Like every day, well every working day, I walked out of my house situated in the sub-urban area outside the sub-urban metro city of Kolkata. Dressed in ill fitted, bland and uncomfortable formal clothes I crossed the narrow street to walk on the newly constructed footpath while exchanging nods and smiles with two of my neighbors, standing there in their own ill fitted, bland and uncomfortable formal clothes, like every day, well every working day.
Unlike my neighbors, who chose to ride their bikes, I prefer walking the same distance. It’s just a seven minute walk, anyways. It also serves as an answer to the statement often thrown to me these days, “you should start exercising” to which I retort, quite emphatically, “I walk”.
I pulled my mobile phone out and checked the time, it was 08:53 AM which meant I would be easily able to catch the 08:58 Bandel Local. It never was on time, 09:03 was the earliest it came. I continued to walk towards the railway station, walking side by side to what could be considered as exhibits of the ruined state of Bengal, two shut-down factories on either side of the road.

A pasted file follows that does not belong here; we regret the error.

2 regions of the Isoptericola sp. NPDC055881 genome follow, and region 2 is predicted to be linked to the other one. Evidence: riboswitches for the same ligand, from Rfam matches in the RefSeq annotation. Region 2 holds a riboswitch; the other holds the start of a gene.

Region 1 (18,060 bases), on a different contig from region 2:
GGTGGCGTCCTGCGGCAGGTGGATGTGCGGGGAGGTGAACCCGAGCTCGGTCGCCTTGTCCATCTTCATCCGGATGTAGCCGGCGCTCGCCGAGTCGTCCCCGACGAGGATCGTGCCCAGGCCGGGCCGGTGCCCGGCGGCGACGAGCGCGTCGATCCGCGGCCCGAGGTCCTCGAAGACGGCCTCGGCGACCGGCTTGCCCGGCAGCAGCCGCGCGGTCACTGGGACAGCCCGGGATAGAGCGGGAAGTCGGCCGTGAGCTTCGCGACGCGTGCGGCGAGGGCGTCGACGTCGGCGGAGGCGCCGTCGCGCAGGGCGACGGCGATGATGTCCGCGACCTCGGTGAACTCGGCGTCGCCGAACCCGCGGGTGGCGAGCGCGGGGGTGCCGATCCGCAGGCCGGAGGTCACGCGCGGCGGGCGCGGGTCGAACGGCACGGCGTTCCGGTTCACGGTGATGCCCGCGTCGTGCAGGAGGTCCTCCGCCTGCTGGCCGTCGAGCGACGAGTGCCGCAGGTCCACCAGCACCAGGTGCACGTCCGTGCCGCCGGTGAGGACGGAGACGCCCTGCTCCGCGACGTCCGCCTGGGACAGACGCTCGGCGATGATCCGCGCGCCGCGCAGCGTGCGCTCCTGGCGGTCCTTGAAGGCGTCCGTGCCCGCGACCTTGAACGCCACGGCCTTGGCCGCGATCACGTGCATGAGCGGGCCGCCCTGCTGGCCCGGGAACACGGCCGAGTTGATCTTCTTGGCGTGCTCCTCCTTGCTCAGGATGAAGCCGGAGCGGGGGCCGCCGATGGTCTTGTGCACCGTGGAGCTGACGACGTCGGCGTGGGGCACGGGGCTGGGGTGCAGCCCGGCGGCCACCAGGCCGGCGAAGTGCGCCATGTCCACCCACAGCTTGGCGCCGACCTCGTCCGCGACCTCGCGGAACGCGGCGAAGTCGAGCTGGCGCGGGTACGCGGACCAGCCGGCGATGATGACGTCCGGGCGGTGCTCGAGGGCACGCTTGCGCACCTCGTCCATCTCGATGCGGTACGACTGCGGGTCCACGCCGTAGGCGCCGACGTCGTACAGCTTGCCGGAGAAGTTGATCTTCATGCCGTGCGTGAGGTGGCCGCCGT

I reached the rusted and half broken gate of the shut-down factory on my left and noticed the portly man walking down from the other direction on the other side of the road. I don’t know him, but he serves as a signal for me, like the lady with the yellow bag who I encounter at the turning of the road, I don’t know her as well. The man and the lady, who I don’t know,and who neither know each other, without saying anything, tell me every day, well every working day, whether I’m early, on time or late. That is, if we cross each other after the usual point of rendezvous, the rusted half broken gate of the shut-down factory for the portly man and turning of the road for the lady with the yellow bag, it means I’m early, if we cross at the usual point it means I’m on time and if before the usual point, which is mostly the case, it means I’m late. Of the more than one year, since I noticed the two,there hasn’t been one occasion when the portly man and the lady with the yellow bag were late themselves. They’ve always been on time.